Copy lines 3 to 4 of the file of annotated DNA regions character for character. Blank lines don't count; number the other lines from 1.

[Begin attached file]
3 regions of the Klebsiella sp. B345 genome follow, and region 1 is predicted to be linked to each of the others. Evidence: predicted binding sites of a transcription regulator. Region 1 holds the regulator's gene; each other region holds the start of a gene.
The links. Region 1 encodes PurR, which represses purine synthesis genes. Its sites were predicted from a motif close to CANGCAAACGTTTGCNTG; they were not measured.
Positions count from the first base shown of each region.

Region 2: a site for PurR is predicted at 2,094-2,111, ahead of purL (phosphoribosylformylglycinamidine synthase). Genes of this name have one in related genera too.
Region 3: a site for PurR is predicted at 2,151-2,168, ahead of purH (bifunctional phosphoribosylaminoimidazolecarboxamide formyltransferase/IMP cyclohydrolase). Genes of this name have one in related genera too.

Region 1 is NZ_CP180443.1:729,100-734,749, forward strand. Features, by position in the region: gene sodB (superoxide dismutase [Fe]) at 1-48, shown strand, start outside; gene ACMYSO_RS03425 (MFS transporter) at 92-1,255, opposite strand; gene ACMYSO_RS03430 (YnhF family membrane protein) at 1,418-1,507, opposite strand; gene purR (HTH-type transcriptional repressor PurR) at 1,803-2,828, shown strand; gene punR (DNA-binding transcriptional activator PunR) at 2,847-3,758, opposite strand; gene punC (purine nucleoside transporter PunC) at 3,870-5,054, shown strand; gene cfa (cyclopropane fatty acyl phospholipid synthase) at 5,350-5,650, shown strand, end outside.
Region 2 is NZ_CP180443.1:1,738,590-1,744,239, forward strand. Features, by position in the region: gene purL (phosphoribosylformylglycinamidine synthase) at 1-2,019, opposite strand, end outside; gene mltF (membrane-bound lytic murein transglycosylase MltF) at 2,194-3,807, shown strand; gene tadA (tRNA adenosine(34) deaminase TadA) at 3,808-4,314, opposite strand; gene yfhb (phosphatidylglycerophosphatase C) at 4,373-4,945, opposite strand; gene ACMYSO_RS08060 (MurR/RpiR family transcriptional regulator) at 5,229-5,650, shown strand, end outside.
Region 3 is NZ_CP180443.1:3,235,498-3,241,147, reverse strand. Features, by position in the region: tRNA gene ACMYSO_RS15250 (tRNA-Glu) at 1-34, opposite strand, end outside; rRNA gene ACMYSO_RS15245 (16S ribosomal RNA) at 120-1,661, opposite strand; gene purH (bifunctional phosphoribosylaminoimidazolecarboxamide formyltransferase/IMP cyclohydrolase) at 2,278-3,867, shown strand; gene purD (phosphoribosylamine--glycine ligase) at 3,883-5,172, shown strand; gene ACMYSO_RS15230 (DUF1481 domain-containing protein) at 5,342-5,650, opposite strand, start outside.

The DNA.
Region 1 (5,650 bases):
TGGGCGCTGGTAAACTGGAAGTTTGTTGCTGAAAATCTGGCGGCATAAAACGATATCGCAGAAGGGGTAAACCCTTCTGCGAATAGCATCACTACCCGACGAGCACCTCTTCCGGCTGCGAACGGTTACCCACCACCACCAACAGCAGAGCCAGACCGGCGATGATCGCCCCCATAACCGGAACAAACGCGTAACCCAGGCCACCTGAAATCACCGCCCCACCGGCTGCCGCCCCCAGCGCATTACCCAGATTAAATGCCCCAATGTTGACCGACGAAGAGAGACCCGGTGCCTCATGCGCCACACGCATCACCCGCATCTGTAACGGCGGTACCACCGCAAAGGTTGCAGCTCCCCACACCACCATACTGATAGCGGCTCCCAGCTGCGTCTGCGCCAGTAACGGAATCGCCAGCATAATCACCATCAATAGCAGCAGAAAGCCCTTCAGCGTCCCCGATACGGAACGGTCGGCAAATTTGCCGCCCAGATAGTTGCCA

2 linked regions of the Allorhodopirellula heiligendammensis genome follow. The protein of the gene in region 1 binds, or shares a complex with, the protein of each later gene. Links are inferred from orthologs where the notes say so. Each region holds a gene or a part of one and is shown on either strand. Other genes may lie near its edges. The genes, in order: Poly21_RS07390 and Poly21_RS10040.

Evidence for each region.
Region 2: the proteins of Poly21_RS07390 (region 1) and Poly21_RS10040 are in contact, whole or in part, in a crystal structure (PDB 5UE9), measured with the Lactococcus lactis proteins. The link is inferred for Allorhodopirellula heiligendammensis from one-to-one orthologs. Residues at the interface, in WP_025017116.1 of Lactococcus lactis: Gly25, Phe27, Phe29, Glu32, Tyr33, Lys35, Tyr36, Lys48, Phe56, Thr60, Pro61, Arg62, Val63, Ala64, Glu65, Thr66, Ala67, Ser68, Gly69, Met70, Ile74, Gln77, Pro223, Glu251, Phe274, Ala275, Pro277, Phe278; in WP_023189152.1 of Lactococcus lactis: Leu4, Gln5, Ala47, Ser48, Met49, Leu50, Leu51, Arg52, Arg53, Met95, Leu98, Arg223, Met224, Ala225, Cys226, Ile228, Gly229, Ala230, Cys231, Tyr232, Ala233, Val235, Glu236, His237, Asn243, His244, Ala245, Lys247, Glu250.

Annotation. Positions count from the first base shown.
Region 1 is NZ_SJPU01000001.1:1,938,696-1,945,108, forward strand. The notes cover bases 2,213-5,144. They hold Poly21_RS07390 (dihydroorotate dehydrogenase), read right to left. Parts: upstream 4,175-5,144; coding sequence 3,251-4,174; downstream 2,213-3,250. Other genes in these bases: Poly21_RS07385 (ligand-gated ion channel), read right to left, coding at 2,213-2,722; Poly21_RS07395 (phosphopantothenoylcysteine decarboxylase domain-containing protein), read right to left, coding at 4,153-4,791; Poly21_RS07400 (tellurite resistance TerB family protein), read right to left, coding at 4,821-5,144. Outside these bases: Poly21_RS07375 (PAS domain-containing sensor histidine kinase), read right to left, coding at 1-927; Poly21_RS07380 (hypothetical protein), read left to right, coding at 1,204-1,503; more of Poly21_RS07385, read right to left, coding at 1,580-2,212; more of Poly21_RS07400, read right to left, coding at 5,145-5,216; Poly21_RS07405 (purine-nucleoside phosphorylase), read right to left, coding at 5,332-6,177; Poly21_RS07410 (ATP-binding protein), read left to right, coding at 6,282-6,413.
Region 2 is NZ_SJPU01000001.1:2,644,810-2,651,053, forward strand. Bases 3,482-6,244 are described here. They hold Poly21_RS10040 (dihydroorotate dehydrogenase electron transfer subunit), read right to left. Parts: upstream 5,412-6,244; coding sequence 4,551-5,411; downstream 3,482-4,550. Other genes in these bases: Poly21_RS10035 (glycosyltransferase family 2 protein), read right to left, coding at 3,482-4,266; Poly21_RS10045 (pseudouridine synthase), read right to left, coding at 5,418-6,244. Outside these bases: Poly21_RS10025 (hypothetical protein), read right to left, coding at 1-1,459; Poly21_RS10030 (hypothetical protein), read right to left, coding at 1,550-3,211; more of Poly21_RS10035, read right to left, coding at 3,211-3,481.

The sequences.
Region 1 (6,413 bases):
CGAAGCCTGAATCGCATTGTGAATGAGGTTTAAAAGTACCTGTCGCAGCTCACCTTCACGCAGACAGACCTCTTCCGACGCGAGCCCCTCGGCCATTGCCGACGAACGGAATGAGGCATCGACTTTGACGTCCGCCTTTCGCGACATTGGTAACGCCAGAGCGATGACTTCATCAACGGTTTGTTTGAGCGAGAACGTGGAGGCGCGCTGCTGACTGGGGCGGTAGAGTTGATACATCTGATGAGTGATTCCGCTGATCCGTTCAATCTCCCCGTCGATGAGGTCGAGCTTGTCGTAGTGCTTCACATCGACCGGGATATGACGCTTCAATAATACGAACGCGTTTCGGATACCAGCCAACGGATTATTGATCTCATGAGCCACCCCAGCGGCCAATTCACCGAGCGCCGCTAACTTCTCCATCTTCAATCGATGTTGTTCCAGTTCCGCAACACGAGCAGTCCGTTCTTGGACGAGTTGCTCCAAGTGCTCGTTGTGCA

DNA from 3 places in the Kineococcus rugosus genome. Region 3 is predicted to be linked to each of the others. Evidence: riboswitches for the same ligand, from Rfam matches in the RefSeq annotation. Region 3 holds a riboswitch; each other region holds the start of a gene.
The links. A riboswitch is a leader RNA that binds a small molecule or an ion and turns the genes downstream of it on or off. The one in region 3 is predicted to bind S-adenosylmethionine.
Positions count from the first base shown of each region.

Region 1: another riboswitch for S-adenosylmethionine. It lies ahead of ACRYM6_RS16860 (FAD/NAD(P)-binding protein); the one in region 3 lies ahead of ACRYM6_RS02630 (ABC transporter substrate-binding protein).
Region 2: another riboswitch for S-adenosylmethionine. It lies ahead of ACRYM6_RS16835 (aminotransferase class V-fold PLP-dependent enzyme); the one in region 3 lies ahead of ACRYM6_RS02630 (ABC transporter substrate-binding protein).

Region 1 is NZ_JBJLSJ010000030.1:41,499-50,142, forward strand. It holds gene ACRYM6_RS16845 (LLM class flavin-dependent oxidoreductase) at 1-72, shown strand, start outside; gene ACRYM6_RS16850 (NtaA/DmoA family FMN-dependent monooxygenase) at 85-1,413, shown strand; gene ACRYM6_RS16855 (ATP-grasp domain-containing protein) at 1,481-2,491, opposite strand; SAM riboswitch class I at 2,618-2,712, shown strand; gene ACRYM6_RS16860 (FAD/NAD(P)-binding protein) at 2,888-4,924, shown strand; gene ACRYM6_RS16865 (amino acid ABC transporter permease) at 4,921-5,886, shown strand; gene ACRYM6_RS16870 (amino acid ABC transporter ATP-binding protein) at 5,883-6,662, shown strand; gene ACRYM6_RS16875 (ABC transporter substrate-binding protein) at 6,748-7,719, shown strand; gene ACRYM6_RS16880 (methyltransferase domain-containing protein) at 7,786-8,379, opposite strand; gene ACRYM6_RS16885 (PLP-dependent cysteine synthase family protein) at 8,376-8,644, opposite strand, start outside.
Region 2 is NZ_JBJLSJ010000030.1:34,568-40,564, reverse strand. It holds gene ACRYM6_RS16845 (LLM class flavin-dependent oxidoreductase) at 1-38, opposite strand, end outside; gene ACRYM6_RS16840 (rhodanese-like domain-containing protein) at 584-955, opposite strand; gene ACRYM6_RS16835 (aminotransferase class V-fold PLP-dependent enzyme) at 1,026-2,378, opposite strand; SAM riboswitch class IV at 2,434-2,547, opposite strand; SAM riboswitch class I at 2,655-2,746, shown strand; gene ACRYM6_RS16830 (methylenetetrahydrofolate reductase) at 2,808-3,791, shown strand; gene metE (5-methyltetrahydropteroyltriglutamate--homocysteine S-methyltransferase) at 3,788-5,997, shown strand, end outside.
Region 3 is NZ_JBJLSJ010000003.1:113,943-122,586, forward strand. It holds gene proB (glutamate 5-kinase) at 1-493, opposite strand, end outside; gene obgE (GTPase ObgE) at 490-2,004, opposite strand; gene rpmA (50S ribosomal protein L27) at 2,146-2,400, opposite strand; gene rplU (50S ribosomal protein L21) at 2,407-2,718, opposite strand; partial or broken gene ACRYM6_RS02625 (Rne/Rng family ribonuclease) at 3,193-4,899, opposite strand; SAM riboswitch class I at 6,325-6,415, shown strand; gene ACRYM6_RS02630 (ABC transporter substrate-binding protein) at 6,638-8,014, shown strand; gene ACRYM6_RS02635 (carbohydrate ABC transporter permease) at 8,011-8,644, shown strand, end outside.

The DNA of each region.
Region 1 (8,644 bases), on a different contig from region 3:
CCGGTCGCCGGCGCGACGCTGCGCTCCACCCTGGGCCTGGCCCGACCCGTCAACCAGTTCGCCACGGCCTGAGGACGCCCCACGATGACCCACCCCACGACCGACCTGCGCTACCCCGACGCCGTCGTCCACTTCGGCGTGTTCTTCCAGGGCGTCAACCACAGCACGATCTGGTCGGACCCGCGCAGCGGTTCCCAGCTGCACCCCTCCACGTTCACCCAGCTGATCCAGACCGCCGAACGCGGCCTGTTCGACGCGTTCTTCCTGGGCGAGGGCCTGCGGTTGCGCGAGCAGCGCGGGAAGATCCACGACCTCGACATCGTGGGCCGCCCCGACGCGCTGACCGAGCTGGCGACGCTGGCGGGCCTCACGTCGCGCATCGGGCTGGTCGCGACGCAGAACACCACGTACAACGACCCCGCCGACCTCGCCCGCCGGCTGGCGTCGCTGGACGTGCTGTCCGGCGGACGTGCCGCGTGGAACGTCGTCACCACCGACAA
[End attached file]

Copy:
Positions count from the first base shown of each region.

Region 2: a site for PurR is predicted at 2,094-2,111, ahead of purL (phosphoribosylformylglycinamidine synthase). Genes of this name have one in related genera too.